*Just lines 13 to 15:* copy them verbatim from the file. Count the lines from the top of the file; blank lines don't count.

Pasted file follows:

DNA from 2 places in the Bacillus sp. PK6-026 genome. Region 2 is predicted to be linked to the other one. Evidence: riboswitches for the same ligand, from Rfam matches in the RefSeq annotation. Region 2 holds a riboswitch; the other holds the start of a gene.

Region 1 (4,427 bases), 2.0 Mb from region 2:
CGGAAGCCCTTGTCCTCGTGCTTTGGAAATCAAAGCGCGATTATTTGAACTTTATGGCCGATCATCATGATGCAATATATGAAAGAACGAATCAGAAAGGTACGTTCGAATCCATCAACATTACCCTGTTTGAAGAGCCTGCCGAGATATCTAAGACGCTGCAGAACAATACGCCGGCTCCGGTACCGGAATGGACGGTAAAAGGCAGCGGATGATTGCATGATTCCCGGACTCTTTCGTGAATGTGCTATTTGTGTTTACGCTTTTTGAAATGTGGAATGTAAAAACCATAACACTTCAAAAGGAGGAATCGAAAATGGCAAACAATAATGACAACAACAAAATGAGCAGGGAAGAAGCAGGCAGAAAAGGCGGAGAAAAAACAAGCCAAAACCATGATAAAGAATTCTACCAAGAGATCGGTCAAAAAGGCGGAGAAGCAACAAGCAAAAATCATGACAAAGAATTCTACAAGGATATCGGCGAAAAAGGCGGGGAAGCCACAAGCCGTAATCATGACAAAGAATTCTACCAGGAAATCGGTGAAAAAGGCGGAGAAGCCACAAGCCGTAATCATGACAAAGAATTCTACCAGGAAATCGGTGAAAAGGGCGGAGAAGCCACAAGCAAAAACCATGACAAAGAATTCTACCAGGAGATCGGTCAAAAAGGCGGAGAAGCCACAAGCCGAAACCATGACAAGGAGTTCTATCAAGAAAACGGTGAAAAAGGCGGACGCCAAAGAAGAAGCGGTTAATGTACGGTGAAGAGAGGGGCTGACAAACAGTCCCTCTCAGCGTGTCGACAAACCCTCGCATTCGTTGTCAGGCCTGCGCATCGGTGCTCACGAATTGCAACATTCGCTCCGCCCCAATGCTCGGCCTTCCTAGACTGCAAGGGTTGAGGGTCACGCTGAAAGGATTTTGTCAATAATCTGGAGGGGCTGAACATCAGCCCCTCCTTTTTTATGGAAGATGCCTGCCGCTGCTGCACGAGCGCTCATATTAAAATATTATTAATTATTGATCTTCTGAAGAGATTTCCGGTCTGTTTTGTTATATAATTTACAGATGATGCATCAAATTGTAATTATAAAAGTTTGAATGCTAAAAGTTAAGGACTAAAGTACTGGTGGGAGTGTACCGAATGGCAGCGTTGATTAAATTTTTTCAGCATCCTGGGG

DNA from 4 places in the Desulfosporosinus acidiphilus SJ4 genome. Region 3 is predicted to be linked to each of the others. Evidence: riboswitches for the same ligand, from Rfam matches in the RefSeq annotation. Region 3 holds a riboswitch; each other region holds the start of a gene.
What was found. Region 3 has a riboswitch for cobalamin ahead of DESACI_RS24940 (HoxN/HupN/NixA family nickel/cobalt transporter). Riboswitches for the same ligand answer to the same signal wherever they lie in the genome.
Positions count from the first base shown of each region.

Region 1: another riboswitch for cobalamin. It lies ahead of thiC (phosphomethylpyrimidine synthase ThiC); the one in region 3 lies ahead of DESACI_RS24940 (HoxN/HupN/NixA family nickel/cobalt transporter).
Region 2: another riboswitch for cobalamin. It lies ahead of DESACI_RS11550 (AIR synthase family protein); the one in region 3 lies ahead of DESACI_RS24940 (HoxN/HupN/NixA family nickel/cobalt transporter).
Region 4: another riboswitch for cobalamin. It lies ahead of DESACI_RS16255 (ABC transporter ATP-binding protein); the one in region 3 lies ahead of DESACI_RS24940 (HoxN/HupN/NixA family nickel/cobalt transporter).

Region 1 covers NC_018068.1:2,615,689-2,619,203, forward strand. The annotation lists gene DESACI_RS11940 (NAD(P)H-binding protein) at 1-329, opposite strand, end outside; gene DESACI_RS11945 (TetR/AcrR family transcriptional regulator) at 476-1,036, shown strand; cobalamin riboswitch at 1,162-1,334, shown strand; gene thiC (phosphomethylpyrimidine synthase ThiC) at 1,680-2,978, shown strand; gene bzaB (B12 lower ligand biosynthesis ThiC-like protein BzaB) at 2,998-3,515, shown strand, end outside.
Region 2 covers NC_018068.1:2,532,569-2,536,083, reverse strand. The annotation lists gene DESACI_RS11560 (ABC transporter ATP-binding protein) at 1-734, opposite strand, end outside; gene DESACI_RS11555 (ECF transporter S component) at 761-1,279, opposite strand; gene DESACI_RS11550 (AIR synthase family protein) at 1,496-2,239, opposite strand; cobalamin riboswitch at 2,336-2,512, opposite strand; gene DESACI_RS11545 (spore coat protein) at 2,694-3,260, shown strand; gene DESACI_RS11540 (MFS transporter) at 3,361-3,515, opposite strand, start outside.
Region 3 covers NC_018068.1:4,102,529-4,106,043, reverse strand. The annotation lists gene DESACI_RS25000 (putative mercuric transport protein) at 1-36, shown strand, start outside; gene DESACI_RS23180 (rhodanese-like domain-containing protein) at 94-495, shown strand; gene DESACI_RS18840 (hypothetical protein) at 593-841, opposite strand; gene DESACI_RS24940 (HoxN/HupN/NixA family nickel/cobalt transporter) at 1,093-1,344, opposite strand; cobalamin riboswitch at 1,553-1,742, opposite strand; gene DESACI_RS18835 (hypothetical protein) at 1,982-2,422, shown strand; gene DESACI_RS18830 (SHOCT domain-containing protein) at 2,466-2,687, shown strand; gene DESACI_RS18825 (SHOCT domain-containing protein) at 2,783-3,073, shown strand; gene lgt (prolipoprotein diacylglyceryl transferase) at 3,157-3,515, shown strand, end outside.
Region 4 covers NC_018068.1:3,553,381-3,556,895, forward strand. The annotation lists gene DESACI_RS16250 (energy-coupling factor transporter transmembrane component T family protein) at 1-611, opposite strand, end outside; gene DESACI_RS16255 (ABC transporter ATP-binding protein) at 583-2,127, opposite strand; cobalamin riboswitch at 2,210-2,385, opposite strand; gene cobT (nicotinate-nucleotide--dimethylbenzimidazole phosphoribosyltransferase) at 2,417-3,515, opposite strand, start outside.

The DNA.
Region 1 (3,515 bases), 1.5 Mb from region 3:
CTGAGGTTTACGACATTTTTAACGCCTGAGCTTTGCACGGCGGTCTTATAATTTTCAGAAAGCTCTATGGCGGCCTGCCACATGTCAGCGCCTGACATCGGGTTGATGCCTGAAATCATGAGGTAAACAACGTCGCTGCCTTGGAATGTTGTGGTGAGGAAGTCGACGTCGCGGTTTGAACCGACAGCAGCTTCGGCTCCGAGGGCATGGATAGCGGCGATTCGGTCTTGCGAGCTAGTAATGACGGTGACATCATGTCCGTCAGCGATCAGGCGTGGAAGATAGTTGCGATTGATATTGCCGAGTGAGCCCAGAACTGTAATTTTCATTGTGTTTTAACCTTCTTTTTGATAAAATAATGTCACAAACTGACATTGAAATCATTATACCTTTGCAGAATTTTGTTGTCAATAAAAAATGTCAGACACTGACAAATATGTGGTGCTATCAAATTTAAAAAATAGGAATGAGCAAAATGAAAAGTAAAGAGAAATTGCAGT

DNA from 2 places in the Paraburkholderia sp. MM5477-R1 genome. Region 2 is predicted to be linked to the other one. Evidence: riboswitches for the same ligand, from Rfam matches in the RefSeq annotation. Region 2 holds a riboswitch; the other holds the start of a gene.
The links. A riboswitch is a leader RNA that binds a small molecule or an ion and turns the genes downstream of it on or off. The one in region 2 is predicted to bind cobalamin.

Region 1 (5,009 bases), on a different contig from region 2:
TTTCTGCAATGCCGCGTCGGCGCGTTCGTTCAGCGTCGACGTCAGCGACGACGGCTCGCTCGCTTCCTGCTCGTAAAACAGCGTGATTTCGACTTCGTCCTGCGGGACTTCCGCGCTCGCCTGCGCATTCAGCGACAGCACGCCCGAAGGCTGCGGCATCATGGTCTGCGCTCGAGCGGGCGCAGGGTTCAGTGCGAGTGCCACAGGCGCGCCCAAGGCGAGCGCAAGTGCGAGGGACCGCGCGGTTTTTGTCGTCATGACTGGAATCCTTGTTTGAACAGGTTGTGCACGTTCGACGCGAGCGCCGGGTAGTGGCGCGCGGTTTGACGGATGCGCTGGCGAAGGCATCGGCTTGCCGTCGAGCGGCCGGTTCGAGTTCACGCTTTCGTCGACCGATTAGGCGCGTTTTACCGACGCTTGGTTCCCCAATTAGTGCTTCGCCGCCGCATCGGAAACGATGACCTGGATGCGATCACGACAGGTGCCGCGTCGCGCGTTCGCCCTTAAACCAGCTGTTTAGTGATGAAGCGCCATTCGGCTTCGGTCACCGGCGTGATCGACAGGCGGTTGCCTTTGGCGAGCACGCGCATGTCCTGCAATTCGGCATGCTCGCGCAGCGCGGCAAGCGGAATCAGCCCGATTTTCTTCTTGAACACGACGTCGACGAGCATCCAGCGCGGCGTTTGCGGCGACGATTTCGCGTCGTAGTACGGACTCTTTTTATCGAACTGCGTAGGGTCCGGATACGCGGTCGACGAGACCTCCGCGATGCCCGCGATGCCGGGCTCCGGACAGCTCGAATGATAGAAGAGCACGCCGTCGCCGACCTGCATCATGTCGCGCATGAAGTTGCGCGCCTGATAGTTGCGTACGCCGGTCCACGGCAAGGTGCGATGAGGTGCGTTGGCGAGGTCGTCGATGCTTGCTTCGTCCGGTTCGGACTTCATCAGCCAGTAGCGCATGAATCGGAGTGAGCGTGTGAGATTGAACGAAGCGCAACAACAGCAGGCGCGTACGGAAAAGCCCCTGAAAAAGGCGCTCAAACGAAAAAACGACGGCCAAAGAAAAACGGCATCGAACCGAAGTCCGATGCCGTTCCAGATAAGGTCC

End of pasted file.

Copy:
Region 4 covers NC_018068.1:3,553,381-3,556,895, forward strand. The annotation lists gene DESACI_RS16250 (energy-coupling factor transporter transmembrane component T family protein) at 1-611, opposite strand, end outside; gene DESACI_RS16255 (ABC transporter ATP-binding protein) at 583-2,127, opposite strand; cobalamin riboswitch at 2,210-2,385, opposite strand; gene cobT (nicotinate-nucleotide--dimethylbenzimidazole phosphoribosyltransferase) at 2,417-3,515, opposite strand, start outside.

The DNA.
Region 1 (3,515 bases), 1.5 Mb from region 3: